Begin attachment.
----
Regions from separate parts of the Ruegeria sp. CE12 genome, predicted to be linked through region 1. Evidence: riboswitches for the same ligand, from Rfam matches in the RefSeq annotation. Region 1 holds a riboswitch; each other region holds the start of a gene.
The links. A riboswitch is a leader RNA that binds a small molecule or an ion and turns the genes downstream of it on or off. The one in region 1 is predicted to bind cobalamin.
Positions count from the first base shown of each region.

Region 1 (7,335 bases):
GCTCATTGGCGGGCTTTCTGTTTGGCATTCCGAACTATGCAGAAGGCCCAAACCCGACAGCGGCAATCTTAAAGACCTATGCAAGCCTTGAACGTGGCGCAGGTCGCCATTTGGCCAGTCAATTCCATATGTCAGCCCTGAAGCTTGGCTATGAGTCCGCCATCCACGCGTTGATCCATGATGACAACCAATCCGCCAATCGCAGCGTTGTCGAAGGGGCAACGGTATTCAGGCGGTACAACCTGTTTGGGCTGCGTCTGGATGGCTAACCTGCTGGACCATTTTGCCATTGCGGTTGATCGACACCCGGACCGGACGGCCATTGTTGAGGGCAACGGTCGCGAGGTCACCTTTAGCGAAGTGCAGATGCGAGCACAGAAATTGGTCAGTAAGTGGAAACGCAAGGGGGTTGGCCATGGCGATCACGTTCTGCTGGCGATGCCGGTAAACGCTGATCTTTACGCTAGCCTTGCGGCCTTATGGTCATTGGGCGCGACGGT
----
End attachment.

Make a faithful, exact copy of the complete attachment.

Regions from separate parts of the Ruegeria sp. CE12 genome, predicted to be linked through region 1. Evidence: riboswitches for the same ligand, from Rfam matches in the RefSeq annotation. Region 1 holds a riboswitch; each other region holds the start of a gene.
The links. A riboswitch is a leader RNA that binds a small molecule or an ion and turns the genes downstream of it on or off. The one in region 1 is predicted to bind cobalamin.
Positions count from the first base shown of each region.

Region 1 (7,335 bases):
GCTCATTGGCGGGCTTTCTGTTTGGCATTCCGAACTATGCAGAAGGCCCAAACCCGACAGCGGCAATCTTAAAGACCTATGCAAGCCTTGAACGTGGCGCAGGTCGCCATTTGGCCAGTCAATTCCATATGTCAGCCCTGAAGCTTGGCTATGAGTCCGCCATCCACGCGTTGATCCATGATGACAACCAATCCGCCAATCGCAGCGTTGTCGAAGGGGCAACGGTATTCAGGCGGTACAACCTGTTTGGGCTGCGTCTGGATGGCTAACCTGCTGGACCATTTTGCCATTGCGGTTGATCGACACCCGGACCGGACGGCCATTGTTGAGGGCAACGGTCGCGAGGTCACCTTTAGCGAAGTGCAGATGCGAGCACAGAAATTGGTCAGTAAGTGGAAACGCAAGGGGGTTGGCCATGGCGATCACGTTCTGCTGGCGATGCCGGTAAACGCTGATCTTTACGCTAGCCTTGCGGCCTTATGGTCATTGGGCGCGACGGT